Both literary and lurid, Murr’s third novel (The Genius of the Sea, 2003 etc.) uses the perspective of an alienated soul to examine a Missouri community in the 1950s stewing in a broth of violence, sexuality, bigotry and secrets.
London-born, U.S.-based Murr stirs many extreme ingredients into the pot. He tells a tale of seething emotions, elegantly-phrased yet feverish, that’s surely destined to erupt in dramatic fashion. The opening serves as a prologue, in which Gerard Travers leaves his illegitimate Indian son Rajiv with his brother Haig in post-World War II London. Rajiv is smart, a talented mimic and a misfit who will be passed on to the third Travers brother Olly, cohabiting with Ruth, a romance writer in Pisgah, Mo.—except that by the time Raj arrives, Olly is dead. But Ruth befriends the boy anyway, as do the local children: Annie, whose Italian father runs the local store and might have murdered a mentally-challenged boy named Roh; fragile Lewis, Roh’s brother, who has become convinced—after two years in a mental hospital—that he killed Roh himself; Norah, who is attracted to Raj although he is more attracted to Annie; and creepy Alvin, who thinks mostly about sex, death and wounded animals. The parents and siblings of this group line up on either side of an extreme gender divide: Many of the men are brutish and vile (like Norah’s cruelly voyeuristic father) and the women bovine, lonely or borderline insane. Ruth asks repeatedly: “Is there a single good man in the world…?” and the answer, when it eventually comes—after many, many episodes of depravity and tragedy, and considerably less innocence and hope—is a distinct Maybe.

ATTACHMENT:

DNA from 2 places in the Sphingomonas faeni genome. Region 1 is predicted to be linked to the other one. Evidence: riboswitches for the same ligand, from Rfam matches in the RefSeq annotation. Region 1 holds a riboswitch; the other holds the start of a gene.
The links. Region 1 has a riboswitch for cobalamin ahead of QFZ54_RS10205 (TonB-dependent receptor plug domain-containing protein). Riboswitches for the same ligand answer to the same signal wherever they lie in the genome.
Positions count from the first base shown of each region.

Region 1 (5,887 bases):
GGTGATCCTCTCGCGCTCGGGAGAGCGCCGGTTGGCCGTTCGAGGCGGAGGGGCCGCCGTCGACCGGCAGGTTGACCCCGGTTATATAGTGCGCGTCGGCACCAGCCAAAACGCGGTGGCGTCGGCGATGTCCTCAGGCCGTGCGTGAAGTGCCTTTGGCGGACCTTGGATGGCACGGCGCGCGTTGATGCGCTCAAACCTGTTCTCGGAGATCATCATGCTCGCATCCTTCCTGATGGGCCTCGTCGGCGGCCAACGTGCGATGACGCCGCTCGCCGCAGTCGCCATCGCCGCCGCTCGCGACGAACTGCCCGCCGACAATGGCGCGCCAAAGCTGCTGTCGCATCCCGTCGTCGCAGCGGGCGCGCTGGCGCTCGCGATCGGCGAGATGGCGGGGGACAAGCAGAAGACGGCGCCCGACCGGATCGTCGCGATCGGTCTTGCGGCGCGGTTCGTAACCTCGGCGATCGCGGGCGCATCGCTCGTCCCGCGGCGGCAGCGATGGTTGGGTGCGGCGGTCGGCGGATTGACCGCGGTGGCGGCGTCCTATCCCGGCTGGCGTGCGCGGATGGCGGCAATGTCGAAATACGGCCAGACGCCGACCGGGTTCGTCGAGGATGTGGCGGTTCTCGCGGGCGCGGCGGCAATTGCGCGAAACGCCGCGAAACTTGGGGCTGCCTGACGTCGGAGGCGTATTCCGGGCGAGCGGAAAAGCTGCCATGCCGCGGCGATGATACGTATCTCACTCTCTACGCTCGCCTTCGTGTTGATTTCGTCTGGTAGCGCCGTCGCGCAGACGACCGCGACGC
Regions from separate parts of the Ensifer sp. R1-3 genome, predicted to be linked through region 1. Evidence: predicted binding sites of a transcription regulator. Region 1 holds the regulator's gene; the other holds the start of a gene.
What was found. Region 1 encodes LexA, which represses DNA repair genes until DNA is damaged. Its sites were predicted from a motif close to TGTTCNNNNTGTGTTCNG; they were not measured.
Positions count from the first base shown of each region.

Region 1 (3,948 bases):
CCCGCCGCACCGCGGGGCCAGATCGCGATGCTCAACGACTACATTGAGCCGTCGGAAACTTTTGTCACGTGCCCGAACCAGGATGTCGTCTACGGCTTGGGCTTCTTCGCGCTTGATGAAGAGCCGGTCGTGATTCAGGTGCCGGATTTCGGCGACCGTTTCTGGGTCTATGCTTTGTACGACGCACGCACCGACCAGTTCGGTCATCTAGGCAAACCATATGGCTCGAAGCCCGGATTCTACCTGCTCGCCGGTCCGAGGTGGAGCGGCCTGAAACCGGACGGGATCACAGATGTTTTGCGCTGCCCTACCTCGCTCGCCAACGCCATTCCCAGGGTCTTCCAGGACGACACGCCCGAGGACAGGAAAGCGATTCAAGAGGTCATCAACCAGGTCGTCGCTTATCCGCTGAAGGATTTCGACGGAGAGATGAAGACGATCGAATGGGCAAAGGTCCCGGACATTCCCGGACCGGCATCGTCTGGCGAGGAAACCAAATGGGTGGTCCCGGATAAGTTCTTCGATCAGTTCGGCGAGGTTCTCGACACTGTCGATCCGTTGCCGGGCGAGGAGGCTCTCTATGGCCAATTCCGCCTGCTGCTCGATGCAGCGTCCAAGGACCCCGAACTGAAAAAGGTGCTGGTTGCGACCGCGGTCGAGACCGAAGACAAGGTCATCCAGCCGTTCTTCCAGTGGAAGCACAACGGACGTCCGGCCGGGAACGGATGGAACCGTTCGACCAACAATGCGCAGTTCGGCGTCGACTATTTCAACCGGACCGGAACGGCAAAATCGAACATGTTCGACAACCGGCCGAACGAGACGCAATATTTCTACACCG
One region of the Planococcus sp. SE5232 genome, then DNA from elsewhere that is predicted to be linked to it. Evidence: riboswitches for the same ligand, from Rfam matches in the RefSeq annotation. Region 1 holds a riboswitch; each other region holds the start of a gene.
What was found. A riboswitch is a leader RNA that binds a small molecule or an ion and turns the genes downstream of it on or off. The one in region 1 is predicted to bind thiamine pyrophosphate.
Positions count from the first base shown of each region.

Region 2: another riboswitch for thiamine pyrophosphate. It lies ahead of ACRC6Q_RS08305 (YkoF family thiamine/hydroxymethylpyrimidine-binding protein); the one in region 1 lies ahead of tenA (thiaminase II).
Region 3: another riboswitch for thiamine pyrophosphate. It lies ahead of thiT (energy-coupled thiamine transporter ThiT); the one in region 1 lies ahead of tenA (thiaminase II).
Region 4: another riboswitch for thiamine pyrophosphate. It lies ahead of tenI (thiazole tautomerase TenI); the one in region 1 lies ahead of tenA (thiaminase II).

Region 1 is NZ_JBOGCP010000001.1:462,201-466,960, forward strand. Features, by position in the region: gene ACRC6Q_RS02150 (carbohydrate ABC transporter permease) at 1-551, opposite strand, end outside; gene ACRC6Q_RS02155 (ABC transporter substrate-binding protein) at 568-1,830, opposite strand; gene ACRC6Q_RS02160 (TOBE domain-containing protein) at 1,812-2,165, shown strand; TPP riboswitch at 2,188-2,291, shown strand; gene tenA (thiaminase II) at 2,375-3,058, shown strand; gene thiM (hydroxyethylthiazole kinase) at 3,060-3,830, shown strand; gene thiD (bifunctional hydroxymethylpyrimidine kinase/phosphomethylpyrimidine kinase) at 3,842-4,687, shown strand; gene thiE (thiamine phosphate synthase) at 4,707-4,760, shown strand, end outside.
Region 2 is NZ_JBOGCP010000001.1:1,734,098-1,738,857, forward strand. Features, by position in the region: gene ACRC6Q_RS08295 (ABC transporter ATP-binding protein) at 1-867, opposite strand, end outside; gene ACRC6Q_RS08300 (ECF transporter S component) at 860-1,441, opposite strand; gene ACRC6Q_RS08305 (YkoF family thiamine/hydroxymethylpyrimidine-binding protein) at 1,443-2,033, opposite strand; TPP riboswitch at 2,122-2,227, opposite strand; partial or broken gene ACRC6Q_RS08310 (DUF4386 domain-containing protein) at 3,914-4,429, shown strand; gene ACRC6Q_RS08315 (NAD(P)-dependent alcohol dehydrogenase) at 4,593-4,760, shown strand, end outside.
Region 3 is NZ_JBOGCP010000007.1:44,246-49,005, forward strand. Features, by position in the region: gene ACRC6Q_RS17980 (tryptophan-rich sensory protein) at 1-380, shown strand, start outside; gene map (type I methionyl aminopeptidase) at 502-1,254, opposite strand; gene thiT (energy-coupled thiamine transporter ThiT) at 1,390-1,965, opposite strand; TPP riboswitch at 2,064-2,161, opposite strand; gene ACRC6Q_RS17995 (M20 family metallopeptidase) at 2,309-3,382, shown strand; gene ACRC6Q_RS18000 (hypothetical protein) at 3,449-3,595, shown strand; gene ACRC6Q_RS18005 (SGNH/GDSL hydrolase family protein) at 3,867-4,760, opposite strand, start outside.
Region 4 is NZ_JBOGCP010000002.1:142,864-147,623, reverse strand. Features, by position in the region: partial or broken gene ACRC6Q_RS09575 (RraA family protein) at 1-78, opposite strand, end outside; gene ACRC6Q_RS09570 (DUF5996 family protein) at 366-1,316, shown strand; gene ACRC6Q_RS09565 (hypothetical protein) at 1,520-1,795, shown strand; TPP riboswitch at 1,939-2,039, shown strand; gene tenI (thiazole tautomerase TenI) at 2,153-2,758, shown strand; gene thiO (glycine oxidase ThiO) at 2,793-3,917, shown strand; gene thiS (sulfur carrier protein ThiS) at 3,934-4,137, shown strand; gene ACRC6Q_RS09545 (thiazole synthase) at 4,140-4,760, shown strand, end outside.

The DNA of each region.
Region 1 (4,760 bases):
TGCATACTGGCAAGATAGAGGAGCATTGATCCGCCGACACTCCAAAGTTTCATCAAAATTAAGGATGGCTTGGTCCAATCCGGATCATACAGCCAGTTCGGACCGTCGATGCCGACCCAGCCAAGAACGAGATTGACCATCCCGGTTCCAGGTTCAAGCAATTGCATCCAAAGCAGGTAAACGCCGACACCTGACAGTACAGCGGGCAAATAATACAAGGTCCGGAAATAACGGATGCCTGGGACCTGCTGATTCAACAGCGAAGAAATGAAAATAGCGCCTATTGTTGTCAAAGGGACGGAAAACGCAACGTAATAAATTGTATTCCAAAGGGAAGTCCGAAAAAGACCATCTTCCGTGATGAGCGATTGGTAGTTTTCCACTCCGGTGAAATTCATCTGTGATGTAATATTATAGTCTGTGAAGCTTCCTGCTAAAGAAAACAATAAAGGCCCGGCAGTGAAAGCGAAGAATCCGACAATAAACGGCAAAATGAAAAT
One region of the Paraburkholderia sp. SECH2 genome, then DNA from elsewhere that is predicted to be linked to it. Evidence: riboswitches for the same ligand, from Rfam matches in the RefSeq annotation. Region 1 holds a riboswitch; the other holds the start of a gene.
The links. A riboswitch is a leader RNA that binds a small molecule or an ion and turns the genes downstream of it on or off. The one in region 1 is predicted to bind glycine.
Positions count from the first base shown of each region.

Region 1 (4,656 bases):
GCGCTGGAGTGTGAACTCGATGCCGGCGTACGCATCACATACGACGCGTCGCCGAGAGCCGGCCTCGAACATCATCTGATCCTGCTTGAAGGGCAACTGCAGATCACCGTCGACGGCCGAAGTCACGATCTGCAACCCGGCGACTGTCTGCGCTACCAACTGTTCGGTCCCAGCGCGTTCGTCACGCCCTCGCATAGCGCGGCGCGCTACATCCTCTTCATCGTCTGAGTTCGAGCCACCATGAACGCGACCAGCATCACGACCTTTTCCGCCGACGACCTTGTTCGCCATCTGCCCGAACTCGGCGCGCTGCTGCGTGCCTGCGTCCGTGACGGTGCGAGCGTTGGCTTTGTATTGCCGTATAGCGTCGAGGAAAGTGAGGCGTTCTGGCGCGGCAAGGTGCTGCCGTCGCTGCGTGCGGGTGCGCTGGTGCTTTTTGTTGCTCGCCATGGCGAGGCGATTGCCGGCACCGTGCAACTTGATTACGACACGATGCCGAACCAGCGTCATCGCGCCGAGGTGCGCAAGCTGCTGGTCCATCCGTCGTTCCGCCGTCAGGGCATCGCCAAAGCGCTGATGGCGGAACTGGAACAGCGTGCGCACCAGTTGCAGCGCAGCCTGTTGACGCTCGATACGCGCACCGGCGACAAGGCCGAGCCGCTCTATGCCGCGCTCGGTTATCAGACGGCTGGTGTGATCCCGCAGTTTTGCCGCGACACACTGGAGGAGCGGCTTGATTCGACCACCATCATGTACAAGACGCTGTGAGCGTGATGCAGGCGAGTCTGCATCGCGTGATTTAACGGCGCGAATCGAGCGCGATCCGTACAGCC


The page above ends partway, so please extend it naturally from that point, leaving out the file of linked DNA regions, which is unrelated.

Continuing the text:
Murr’s impressive literary abilities are applied to a gargantuan gothic panoramic spotlit with emotional insight.